Lion Kim's invitation to the Masters huge opportunity for him and the Michigan golf program
With just two holes between Lion Kim and a championship at the U.S. Amateur Public Links Championship — a victory that includes an invitation to next year’s Masters - the sun set in Greensboro, N.C.
“It was pitch black,” said Kim, who will be a senior on the Michigan golf team next season. “At night, you just have to commit to your golf shot. You just have to judge by how you hit it, and most of my shots on the last couple holes, I had a good feeling.”
The round started at 7 a.m., but the lead pack had to sit and wait for seven hours due to weather delay. By the end, Kim and his competition, David McDaniel, just wanted to get it over with.
“It was just for fun out there,” he said. “So I had a little bit of experience, just playing by feel.”
Kim, a down-to-earth golfer who’s never let his success go to his head, even when he was heavily recruited out of high school, had tried to think about the Masters as little as possible going into the final day of the tournament.
“I really wanted to just focus on playing,” he said. “A lot of those thoughts start to creep into your head: ‘You’re only one hole from getting to the Masters.’ I just tried to take in hole by hole.”
Michigan golf coach Andrew Sapp refreshed the scores online all day, even through the long delay, eagerly waiting to see if Kim would be the first player he coached to play in a major tournament.
When Kim’s final putt sunk, he was ecstatic.
“It’s a really a breakthrough win for him,” Sapp said. “He’s had so many opportunities to win and wasn’t able to do it on that level, would come in second or third and just miss. For him to win on this stage was a tremendous, and it should be a huge boost for him.”
From the minute Sapp first saw Kim, a top-10 golfer in his graduating class, play in high school, he knew Kim had this kind of potential — and his work ethic and drive have helped him move closer to his goal of playing on the PGA Tour.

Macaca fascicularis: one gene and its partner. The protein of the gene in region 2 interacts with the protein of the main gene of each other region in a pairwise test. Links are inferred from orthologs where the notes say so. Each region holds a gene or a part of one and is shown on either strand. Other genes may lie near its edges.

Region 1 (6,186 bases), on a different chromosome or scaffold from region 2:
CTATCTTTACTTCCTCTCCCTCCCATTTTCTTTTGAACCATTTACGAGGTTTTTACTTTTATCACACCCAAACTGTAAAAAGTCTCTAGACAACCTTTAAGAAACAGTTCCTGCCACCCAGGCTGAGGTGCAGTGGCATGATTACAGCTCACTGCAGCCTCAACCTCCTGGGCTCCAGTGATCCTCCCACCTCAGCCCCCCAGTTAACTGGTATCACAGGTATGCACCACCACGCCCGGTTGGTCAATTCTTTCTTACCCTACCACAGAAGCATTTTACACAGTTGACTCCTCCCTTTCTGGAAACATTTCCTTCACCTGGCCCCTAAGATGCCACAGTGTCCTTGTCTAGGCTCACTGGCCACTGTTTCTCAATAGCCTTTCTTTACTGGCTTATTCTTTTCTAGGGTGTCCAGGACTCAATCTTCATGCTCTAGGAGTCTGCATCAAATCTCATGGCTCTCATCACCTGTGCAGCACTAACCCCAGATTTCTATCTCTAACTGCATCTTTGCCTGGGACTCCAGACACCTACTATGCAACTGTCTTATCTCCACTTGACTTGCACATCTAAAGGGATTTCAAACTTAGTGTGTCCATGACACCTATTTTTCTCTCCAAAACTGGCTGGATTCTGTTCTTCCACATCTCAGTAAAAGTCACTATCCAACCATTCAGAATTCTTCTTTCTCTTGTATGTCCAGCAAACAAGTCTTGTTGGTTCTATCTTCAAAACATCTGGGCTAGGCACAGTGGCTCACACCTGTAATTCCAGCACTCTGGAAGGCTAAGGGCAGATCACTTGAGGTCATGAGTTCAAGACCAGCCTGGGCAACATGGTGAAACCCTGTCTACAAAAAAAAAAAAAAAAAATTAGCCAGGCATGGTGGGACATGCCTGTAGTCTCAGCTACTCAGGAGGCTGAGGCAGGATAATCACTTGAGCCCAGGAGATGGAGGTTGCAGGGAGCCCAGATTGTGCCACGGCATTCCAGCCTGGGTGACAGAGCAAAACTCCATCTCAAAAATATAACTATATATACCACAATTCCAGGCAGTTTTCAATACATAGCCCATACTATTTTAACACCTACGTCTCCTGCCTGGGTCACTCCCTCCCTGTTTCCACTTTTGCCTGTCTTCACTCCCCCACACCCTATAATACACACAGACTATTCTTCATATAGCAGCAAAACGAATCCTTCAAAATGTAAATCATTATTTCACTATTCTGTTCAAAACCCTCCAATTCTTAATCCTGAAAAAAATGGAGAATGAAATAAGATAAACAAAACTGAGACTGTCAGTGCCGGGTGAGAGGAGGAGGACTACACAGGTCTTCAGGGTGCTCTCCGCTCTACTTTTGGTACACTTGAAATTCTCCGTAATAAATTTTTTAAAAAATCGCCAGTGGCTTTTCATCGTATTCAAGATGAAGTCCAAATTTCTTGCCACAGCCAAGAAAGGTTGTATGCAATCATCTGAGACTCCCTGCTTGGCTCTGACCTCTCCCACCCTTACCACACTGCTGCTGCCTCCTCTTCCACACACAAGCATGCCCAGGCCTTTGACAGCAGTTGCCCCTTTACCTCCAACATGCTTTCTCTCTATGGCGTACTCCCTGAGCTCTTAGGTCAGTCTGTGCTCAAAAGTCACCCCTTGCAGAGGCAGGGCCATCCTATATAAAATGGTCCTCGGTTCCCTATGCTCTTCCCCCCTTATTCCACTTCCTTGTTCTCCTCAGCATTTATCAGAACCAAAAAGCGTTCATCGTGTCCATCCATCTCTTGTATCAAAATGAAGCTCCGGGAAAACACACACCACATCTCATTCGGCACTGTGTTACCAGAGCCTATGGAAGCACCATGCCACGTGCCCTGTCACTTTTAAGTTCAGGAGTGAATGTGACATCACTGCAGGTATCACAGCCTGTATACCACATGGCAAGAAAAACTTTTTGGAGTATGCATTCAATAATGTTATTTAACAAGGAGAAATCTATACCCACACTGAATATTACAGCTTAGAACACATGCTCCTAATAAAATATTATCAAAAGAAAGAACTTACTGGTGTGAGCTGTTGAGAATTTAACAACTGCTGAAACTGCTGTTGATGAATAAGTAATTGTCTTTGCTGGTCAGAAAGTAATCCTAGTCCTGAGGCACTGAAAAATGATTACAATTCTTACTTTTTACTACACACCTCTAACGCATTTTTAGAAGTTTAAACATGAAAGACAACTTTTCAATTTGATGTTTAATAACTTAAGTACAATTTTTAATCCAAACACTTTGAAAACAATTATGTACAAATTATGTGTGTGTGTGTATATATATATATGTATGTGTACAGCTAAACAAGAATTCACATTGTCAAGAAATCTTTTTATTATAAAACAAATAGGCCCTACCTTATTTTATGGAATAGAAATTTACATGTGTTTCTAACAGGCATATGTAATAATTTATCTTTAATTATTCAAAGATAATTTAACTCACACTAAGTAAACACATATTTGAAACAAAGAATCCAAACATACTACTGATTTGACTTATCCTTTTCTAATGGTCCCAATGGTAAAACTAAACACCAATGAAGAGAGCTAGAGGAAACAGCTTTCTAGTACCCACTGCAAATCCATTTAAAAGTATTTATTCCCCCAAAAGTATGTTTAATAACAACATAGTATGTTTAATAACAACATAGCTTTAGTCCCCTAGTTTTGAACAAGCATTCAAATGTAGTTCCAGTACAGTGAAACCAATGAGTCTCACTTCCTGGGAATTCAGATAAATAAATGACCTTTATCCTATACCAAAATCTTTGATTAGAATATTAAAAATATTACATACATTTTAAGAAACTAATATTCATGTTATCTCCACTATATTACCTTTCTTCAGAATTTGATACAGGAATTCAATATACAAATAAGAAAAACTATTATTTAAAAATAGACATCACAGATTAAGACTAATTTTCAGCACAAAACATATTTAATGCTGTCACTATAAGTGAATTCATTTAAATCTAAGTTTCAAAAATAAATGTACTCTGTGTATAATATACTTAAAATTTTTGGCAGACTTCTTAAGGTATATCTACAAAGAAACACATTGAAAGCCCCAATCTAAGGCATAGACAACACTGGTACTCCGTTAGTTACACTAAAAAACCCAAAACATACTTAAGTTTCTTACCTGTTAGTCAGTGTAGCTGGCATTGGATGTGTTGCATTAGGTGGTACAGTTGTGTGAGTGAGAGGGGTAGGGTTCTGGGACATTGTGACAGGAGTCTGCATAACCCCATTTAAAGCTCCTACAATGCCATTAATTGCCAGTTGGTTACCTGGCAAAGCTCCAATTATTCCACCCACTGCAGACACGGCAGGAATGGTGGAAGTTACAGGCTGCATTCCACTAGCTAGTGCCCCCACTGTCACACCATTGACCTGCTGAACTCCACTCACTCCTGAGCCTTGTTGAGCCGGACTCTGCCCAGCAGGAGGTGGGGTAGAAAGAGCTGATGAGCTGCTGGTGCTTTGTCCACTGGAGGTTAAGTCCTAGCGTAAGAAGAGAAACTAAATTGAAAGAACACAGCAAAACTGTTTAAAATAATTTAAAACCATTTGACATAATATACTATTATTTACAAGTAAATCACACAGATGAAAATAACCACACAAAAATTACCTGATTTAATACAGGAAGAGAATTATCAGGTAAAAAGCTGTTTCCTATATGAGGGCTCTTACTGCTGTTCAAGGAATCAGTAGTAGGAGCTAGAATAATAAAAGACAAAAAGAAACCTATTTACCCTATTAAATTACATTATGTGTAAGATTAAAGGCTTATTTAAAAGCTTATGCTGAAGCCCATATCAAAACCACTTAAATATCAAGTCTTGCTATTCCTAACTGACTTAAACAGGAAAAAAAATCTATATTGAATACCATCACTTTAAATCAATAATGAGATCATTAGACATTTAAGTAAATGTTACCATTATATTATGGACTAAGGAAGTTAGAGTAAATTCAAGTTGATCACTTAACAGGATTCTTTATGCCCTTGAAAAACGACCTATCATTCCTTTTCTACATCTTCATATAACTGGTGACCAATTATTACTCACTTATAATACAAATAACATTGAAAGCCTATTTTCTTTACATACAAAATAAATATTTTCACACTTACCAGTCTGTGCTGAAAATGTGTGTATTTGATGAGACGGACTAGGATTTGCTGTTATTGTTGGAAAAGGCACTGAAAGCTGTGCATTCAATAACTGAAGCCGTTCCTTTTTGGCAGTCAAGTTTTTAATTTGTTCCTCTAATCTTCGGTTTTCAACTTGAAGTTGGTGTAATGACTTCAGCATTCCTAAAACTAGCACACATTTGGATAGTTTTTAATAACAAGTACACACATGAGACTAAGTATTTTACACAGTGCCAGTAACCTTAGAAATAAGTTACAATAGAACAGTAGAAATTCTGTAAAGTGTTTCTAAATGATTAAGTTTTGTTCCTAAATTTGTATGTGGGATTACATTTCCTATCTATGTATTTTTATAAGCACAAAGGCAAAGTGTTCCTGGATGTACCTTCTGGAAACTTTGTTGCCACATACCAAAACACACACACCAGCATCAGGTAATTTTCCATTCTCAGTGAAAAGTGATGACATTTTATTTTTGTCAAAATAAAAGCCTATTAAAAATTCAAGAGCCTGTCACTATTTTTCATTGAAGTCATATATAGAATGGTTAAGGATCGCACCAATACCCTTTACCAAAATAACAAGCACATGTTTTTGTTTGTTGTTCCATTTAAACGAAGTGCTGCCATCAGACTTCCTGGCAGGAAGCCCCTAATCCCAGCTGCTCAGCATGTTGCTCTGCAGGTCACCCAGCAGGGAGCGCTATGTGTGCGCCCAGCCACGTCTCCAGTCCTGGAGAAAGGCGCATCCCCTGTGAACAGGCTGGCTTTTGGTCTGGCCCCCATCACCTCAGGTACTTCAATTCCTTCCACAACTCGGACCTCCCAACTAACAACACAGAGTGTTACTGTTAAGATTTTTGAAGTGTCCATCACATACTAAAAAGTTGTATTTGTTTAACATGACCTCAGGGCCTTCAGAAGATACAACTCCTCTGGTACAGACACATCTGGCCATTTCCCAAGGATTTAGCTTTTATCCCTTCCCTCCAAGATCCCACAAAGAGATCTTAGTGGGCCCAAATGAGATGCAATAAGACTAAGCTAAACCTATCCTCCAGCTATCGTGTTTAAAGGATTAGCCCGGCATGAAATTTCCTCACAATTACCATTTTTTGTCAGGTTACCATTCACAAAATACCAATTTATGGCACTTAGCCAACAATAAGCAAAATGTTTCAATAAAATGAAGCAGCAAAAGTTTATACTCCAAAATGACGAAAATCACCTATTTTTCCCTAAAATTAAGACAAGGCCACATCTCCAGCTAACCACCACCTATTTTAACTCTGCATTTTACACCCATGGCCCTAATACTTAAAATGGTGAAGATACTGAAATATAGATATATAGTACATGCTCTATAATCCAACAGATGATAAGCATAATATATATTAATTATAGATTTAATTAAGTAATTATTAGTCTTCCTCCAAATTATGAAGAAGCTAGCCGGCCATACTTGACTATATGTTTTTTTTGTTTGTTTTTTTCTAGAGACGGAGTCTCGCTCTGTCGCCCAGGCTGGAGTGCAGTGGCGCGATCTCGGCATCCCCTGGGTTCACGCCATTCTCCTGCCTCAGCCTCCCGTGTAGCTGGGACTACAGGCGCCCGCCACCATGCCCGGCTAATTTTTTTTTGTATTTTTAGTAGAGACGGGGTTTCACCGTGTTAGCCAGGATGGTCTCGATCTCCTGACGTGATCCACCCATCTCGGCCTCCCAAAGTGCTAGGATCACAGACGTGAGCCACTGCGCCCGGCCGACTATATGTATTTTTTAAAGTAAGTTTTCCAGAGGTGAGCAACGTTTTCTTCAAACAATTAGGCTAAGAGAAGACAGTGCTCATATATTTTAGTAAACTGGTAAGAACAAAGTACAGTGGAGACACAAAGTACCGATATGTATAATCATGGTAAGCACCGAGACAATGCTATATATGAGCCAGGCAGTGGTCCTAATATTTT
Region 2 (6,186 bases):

“If you had ten guys like Lion on your team, you wouldn’t have to do much as a coach,” Sapp said. “He’s probably the hardest worker I’ve ever had. He leads by example. He’s out there as soon as he’s done with class. He even putts in between classes.”
When the win finally came, it seemed almost surreal. Kim was bombarded with interview requests, phone calls from golfing journalists from around the country and didn’t get to bed until well after 1 a.m., 18 hours after he had teed off.
At 4:30 that morning, when he woke up to go to the bathroom, the staggering truth finally hit him: green jackets, Augusta National Golf Course, Jack Nicklaus and his six titles; “The Super Bowl of Golf,” as Kim referred to it.
“I was just like, ‘Wow, you’re going to get to play in the Masters,’ ” he said. “It was an amazing feeling, but also very humbling. You know, there are so few golfers that get the kind of opportunity that I’m going to have. I just feel so humble.”
When he woke that morning, the first call he made was to his parents, Yong and Hyun Kim, and other family members. His dad, who’s been one of the most influential people in Kim’s golf career, was unable to make it to the tournament because of work, but was ecstatic about the news.
His next call was to Sapp, who has made Kim feel at home in Ann Arbor, even if the weather isn’t quite as nice as it is back home, in Lake Mary, Fla. Before the tournament, Sapp told Kim, “You’d better win this - I want to go to the Masters.”
And he “absolutely” will be in attendance when Kim tees off in the Masters, scheduled for April 4-10, 2011. But Sapp knows that Kim’s presence at the biggest stage in golf has major positives, other than getting to see it for the first time in person.
“To have the opportunity to have the Michigan golf bag down at Augusta on CBS is just huge for this program,” Sapp said. “He could potentially be the only college player down there and it’s really a feather in our cap.”
And in Kim’s four years on campus, the Michigan team has made leaps, placing third in the nation two seasons ago, and this year the Wolverines return all five starters. Kim, who wants to end his collegiate career on a high note, thinks the team has a shot at a national title this season.
“It’s just a matter of hitting the right shots at the right time,” he said. “I have some high expectations. It’s my last year; I’m having a good summer. Heading into the college season, I expect to compete for the title in every tournament I play in. I’ve had some really special memories at Michigan, but I believe the best is yet to come. I want to make my senior year he the best yet.”
Andy Reid covers sports for AnnArbor.com. He can be reached at email@example.com